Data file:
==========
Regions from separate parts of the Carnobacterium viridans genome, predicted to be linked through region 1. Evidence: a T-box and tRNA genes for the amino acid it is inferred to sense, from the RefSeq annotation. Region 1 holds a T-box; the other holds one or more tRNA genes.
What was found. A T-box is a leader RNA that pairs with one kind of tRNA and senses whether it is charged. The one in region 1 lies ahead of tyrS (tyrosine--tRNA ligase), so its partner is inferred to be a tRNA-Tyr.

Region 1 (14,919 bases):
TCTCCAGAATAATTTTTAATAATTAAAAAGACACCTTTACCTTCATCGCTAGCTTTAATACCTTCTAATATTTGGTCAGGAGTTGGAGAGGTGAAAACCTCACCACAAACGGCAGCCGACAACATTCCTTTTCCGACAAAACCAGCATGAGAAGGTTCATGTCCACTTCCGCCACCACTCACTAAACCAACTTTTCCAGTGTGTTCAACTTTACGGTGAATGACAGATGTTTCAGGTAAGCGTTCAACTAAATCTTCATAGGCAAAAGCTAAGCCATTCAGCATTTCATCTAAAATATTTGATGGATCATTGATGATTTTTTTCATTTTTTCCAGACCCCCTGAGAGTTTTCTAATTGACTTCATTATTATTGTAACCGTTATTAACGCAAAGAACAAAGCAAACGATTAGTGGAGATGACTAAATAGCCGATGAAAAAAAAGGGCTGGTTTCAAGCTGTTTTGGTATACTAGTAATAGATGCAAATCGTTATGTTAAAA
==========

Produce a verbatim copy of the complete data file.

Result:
Regions from separate parts of the Carnobacterium viridans genome, predicted to be linked through region 1. Evidence: a T-box and tRNA genes for the amino acid it is inferred to sense, from the RefSeq annotation. Region 1 holds a T-box; the other holds one or more tRNA genes.
What was found. A T-box is a leader RNA that pairs with one kind of tRNA and senses whether it is charged. The one in region 1 lies ahead of tyrS (tyrosine--tRNA ligase), so its partner is inferred to be a tRNA-Tyr.

Region 1 (14,919 bases):
TCTCCAGAATAATTTTTAATAATTAAAAAGACACCTTTACCTTCATCGCTAGCTTTAATACCTTCTAATATTTGGTCAGGAGTTGGAGAGGTGAAAACCTCACCACAAACGGCAGCCGACAACATTCCTTTTCCGACAAAACCAGCATGAGAAGGTTCATGTCCACTTCCGCCACCACTCACTAAACCAACTTTTCCAGTGTGTTCAACTTTACGGTGAATGACAGATGTTTCAGGTAAGCGTTCAACTAAATCTTCATAGGCAAAAGCTAAGCCATTCAGCATTTCATCTAAAATATTTGATGGATCATTGATGATTTTTTTCATTTTTTCCAGACCCCCTGAGAGTTTTCTAATTGACTTCATTATTATTGTAACCGTTATTAACGCAAAGAACAAAGCAAACGATTAGTGGAGATGACTAAATAGCCGATGAAAAAAAAGGGCTGGTTTCAAGCTGTTTTGGTATACTAGTAATAGATGCAAATCGTTATGTTAAAA